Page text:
ABSTRACT: Hungary and the other Visegrad countries (V4), over the past decade, participated in coalition military operations in Afghanistan and Iraq, but not Libya. This article examines how this has impacted Hungary’s standing in the North Atlantic Alliance, and to this end deploys the concepts of “two level games” and “ratification” as deployed throughout the political sciences, particularly in Putnam’s works. This work adapts these concepts to show how a key challenge of Hungarian foreign and security policy post-2001 was the multi-pronged ratification of the country’s path in its foreign affairs to indirectly provide for the country’s security, through sufficient “macro-adaptation” to the Alliance’s needs. There are lessons that can be gleaned from this experience concerning the other V4 countries and the V4 group as a collective.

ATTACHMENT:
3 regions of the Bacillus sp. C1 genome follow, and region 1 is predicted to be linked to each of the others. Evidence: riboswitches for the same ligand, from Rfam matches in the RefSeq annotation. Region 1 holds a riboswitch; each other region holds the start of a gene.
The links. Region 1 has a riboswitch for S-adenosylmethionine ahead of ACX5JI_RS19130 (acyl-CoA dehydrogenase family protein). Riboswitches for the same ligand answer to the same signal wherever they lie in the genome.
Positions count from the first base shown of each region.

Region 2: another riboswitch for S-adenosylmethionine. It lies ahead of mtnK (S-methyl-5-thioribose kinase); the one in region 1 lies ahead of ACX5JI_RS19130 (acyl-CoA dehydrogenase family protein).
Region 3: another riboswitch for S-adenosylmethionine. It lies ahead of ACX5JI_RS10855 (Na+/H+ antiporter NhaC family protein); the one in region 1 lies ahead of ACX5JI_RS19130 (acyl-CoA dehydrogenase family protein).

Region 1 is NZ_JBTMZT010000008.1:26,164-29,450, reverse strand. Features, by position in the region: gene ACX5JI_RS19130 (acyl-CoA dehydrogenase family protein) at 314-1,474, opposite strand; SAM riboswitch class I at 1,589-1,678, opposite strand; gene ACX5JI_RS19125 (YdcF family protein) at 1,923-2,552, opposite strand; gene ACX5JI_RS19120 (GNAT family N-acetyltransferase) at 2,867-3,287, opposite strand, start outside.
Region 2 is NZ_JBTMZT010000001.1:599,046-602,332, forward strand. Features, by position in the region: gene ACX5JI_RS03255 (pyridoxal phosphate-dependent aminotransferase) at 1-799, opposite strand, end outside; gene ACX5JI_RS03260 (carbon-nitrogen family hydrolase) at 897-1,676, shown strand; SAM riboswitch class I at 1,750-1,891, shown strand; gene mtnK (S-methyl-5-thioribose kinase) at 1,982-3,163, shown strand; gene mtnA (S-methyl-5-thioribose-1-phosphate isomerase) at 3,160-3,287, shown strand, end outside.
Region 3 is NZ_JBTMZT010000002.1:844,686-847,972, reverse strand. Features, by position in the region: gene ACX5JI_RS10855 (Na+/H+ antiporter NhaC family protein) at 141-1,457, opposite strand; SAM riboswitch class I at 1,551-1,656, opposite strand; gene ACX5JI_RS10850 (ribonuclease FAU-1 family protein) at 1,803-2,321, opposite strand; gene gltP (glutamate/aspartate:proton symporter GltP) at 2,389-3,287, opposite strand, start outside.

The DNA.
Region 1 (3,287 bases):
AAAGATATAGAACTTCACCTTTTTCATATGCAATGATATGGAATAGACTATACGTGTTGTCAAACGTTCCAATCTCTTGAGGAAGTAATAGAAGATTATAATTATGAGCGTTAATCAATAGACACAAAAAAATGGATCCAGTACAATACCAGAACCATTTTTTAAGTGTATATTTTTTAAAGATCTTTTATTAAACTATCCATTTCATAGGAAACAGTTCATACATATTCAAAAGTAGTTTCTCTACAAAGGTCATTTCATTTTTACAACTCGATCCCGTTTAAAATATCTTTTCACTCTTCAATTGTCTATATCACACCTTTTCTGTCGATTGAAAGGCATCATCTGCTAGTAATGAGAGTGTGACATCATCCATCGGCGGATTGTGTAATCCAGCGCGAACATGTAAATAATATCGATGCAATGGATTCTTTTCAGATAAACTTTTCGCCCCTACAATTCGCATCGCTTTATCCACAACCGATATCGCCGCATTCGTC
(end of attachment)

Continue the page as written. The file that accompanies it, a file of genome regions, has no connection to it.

KEYWORDS: Hungary, V4, Libya, North Atlantic Alliance, game theory